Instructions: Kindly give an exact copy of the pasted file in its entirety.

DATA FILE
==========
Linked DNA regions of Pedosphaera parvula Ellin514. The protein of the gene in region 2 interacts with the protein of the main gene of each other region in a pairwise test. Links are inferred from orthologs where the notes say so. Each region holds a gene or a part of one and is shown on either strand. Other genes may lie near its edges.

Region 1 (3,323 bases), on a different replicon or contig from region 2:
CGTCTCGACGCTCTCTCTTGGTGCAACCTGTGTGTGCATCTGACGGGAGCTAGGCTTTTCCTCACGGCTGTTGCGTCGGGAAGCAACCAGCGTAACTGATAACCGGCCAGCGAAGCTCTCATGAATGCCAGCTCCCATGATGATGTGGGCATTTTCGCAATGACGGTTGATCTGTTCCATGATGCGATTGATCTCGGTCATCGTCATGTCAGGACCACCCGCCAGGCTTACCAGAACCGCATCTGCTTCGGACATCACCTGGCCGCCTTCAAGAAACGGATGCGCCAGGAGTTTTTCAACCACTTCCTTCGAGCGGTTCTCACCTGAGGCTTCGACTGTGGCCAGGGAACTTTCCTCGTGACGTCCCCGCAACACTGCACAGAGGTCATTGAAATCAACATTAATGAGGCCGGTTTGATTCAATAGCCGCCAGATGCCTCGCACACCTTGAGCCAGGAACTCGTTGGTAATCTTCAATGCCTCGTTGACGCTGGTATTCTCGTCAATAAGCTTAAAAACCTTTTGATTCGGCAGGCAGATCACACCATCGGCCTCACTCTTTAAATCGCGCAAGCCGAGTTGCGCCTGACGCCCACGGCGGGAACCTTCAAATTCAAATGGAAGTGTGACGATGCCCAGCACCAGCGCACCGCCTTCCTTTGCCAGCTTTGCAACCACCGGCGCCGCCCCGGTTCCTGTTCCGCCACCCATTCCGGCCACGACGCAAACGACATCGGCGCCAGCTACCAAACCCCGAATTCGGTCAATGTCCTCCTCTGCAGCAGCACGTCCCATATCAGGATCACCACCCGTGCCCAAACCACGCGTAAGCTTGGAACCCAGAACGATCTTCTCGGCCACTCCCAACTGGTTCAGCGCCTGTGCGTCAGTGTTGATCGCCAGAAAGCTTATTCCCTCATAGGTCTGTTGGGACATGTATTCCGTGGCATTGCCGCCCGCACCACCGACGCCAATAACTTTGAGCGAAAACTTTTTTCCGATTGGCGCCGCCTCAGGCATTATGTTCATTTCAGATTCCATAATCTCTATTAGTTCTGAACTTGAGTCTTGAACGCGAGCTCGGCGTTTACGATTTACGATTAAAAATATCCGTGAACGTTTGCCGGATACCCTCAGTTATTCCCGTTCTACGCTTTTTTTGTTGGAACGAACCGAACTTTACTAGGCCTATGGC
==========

Linked DNA regions of Pedosphaera parvula Ellin514. The protein of the gene in region 2 interacts with the protein of the main gene of each other region in a pairwise test. Links are inferred from orthologs where the notes say so. Each region holds a gene or a part of one and is shown on either strand. Other genes may lie near its edges.

Region 1 (3,323 bases), on a different replicon or contig from region 2:
CGTCTCGACGCTCTCTCTTGGTGCAACCTGTGTGTGCATCTGACGGGAGCTAGGCTTTTCCTCACGGCTGTTGCGTCGGGAAGCAACCAGCGTAACTGATAACCGGCCAGCGAAGCTCTCATGAATGCCAGCTCCCATGATGATGTGGGCATTTTCGCAATGACGGTTGATCTGTTCCATGATGCGATTGATCTCGGTCATCGTCATGTCAGGACCACCCGCCAGGCTTACCAGAACCGCATCTGCTTCGGACATCACCTGGCCGCCTTCAAGAAACGGATGCGCCAGGAGTTTTTCAACCACTTCCTTCGAGCGGTTCTCACCTGAGGCTTCGACTGTGGCCAGGGAACTTTCCTCGTGACGTCCCCGCAACACTGCACAGAGGTCATTGAAATCAACATTAATGAGGCCGGTTTGATTCAATAGCCGCCAGATGCCTCGCACACCTTGAGCCAGGAACTCGTTGGTAATCTTCAATGCCTCGTTGACGCTGGTATTCTCGTCAATAAGCTTAAAAACCTTTTGATTCGGCAGGCAGATCACACCATCGGCCTCACTCTTTAAATCGCGCAAGCCGAGTTGCGCCTGACGCCCACGGCGGGAACCTTCAAATTCAAATGGAAGTGTGACGATGCCCAGCACCAGCGCACCGCCTTCCTTTGCCAGCTTTGCAACCACCGGCGCCGCCCCGGTTCCTGTTCCGCCACCCATTCCGGCCACGACGCAAACGACATCGGCGCCAGCTACCAAACCCCGAATTCGGTCAATGTCCTCCTCTGCAGCAGCACGTCCCATATCAGGATCACCACCCGTGCCCAAACCACGCGTAAGCTTGGAACCCAGAACGATCTTCTCGGCCACTCCCAACTGGTTCAGCGCCTGTGCGTCAGTGTTGATCGCCAGAAAGCTTATTCCCTCATAGGTCTGTTGGGACATGTATTCCGTGGCATTGCCGCCCGCACCACCGACGCCAATAACTTTGAGCGAAAACTTTTTTCCGATTGGCGCCGCCTCAGGCATTATGTTCATTTCAGATTCCATAATCTCTATTAGTTCTGAACTTGAGTCTTGAACGCGAGCTCGGCGTTTACGATTTACGATTAAAAATATCCGTGAACGTTTGCCGGATACCCTCAGTTATTCCCGTTCTACGCTTTTTTTGTTGGAACGAACCGAACTTTACTAGGCCTATGGC